Use a Telephone Depth Interview to Get Insights in a Tight Economy

The telephone depth interview can get you insights and save marketing research money.

Has the tight economy slashed or trimmed your marketing research budget?

Here’s the dilemma. A tight economy is major reason to get current consumer insights and competitive intelligence.

In a tough economy, you need to get current data, information, and knowledge because the slow economy affects your customers and competitors.

It causes not only changes in demand, but often major shifts in buyer behavior and attitudes, and competitor activity. And, that means longer term threats and opportunities.

If your focus groups are on hold or cut, here’s a cost-effective way to get consumer insights and competitive intelligence.

Use the Telephone

10 to 30 telephone interviews can save you tens of thousands of dollars, compared to face-to-face focus groups.

Telephone interviews cost less than focus groups. You don’t have to pay focus group rents, travels, lodging, and meals.

Plus, if you recruit respondents yourself, you don’t need to pay recruiting fees. Use your house list of customers, distributors, dealers, retailers. However recruiting is tedious and time consuming. You may want to consider using a professional respondent recruiter, so you can focus on important actions.

Your cash outlay is respondent incentives, if you pay cash, for consumer research. And your other cost is your time.

If you interview experts, often you can give them a summary report in exchange for a telephone interview. Same when you interview distributors, dealers, and retailers. A summary of your findings can entice experts and people in the channels to agree to a telephone interview.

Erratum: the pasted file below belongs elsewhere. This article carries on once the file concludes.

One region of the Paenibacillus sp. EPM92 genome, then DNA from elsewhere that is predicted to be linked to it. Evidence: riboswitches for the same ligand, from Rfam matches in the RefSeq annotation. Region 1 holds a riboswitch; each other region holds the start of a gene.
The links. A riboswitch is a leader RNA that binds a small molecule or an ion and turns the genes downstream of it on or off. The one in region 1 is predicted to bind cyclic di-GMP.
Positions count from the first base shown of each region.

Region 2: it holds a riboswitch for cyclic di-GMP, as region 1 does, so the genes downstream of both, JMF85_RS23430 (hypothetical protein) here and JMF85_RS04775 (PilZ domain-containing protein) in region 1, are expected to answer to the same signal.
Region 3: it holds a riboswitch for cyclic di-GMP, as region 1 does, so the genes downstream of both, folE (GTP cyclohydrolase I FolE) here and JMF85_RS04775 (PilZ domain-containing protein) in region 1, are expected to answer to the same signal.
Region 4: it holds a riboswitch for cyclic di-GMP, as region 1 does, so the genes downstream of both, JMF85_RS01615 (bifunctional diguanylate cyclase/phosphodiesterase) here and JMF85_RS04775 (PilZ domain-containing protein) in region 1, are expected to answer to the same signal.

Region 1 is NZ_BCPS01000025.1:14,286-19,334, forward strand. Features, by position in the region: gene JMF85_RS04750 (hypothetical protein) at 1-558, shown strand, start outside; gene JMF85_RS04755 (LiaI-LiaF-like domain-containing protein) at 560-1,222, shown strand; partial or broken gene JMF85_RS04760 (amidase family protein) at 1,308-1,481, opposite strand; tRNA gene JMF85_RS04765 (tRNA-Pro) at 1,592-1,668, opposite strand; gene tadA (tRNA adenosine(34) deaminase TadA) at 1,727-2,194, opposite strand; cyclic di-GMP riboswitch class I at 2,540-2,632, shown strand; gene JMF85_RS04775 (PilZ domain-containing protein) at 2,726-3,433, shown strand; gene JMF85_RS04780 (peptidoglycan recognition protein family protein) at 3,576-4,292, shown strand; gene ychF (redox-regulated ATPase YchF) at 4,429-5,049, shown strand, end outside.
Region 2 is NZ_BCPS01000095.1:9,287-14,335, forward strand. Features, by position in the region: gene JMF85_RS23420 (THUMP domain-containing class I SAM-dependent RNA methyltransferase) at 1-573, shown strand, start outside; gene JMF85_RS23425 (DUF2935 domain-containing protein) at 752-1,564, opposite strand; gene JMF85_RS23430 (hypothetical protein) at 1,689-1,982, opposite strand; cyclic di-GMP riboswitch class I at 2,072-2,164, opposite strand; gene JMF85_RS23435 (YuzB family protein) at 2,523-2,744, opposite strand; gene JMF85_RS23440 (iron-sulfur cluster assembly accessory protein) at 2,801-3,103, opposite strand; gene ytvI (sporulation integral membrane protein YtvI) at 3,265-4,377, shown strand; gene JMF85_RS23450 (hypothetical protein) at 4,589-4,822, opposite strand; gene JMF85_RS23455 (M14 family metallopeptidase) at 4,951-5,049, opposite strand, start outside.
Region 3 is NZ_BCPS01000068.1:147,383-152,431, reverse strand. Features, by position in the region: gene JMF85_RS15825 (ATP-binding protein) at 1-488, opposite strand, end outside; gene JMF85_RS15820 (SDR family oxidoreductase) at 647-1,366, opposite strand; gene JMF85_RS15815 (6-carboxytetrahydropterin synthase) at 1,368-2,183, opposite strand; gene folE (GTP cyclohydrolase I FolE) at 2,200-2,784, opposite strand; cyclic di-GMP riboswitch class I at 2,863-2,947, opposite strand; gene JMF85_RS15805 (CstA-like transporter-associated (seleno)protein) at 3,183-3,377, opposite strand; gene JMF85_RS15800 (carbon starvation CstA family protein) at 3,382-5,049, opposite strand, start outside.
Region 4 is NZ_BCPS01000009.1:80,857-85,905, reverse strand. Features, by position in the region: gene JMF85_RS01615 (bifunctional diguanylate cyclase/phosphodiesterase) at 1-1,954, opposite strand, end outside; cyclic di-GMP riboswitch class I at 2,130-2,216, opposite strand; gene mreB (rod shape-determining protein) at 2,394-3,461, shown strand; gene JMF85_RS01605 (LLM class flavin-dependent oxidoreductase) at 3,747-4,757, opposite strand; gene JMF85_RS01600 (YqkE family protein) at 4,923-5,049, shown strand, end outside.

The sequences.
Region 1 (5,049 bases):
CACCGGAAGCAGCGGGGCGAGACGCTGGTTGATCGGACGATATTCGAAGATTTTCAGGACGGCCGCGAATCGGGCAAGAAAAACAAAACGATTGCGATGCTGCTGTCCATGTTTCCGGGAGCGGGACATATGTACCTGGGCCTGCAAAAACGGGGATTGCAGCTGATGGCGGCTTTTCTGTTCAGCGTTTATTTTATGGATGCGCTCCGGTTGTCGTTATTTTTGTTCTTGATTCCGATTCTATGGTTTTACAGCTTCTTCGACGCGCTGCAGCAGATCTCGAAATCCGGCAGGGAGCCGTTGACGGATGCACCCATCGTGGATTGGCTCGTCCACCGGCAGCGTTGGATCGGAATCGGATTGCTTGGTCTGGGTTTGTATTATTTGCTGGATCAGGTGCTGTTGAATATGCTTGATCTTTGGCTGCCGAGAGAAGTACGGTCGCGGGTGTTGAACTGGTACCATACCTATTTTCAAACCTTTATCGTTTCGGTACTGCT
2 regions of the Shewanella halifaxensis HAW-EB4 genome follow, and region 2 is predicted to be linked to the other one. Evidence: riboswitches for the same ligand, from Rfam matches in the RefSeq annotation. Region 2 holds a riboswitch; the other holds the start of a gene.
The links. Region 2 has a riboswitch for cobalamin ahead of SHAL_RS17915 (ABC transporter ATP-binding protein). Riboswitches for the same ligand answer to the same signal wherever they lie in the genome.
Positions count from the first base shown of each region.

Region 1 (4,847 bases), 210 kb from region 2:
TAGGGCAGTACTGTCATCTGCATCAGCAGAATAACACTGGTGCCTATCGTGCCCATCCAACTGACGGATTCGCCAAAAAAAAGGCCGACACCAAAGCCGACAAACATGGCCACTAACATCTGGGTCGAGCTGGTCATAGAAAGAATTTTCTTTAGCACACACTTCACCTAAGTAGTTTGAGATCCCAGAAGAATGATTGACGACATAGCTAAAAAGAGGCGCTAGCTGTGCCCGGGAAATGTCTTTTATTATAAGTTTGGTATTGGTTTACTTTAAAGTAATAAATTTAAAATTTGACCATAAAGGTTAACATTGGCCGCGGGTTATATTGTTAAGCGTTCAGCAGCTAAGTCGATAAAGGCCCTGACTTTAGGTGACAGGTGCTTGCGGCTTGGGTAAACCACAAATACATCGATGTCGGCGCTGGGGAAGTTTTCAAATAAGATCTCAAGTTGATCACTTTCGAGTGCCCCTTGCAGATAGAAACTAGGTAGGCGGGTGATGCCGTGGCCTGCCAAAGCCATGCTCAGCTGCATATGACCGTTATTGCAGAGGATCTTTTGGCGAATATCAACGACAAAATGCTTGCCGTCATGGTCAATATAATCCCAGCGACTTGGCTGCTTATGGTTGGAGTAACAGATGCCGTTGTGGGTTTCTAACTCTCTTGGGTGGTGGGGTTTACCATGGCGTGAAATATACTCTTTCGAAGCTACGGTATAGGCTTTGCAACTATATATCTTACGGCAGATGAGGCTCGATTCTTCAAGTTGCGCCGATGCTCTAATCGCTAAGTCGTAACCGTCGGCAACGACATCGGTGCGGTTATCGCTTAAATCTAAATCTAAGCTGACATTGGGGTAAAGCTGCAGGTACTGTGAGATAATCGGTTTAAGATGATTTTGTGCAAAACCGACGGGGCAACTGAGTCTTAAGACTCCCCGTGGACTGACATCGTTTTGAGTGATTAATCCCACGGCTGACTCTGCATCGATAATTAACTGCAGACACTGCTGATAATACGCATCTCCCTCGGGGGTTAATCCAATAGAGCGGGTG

Save Money

You can hire a professional moderator for depth interviews, if you have budget.

But if budgets are very tight, consider moderating telephone interviews yourself. This will save you money. Weigh the pros and cons and your budget.

Most marketing managers or product managers can conduct a depth interview, with the right techniques and questions.

Make sure you write clear research objectives

Then write out your questions.See how to write qualitative questions.

And write research objectives and questions in a moderator guide – a script with questions you want to ask. A well-written moderator guide makes a telephone depth interview easy.

And keep your studies blind. Don’t reveal the name of your company to respondents to minimize reference bias.

Record the telephone interview with a digital voice recorder – get respondents’ permission because it’s the law in many states.

Get recordings transcribed. Then analyze the data…the verbatim quotes. Look for common patterns and themes across the interviews. They are your insights and knowledge.

If you are a copywriter, product manager, marketing manager, sales manager, advertising manager, research manager, or small business owner, use telephone depth interviews.

Prepare your research objectives, questions, and pick up the phone.

Get Valuable Insights and Knowledge

Best of all, 10 to 30 telephone interviews with customers, prospects, or experts can get you just as much information, knowledge and insights as focus groups.

Here’s why. The interview respondent spends more time talking than a focus group respondent.

On average, each focus group respondent only talks for about 10 minutes in a two-hour focus group. Compare this to a 30-minute one-on-one, telephone depth interview. See the analysis focus groups versus depth interviews.

You can use telephone interviews for several research applications: exploration, competitive intelligence, concept testing, test market, product positioning, channels, and more.

A tight economy is simply not an excuse for not getting consumer insights and competitive intelligence. In fact is a critical time to conduct marketing research because of changes in attitudes, behaviors, and industry structure.

Don’t conduct research and you’ll be in dark, as major economic changes sweep through your industry and product categories.

Decide your research objectives, get your call list, prepare your questions, and start calling…and gain current information, insights and knowledge.

Use the telephone interview if tight budgets cut focus groups.

Also, use telephone interviews to talk to busy experts, executives, and channel personnel, regardless of economy's condition. And gain insight and advantage.

Return to Moderating from depth interview
Return to Home Page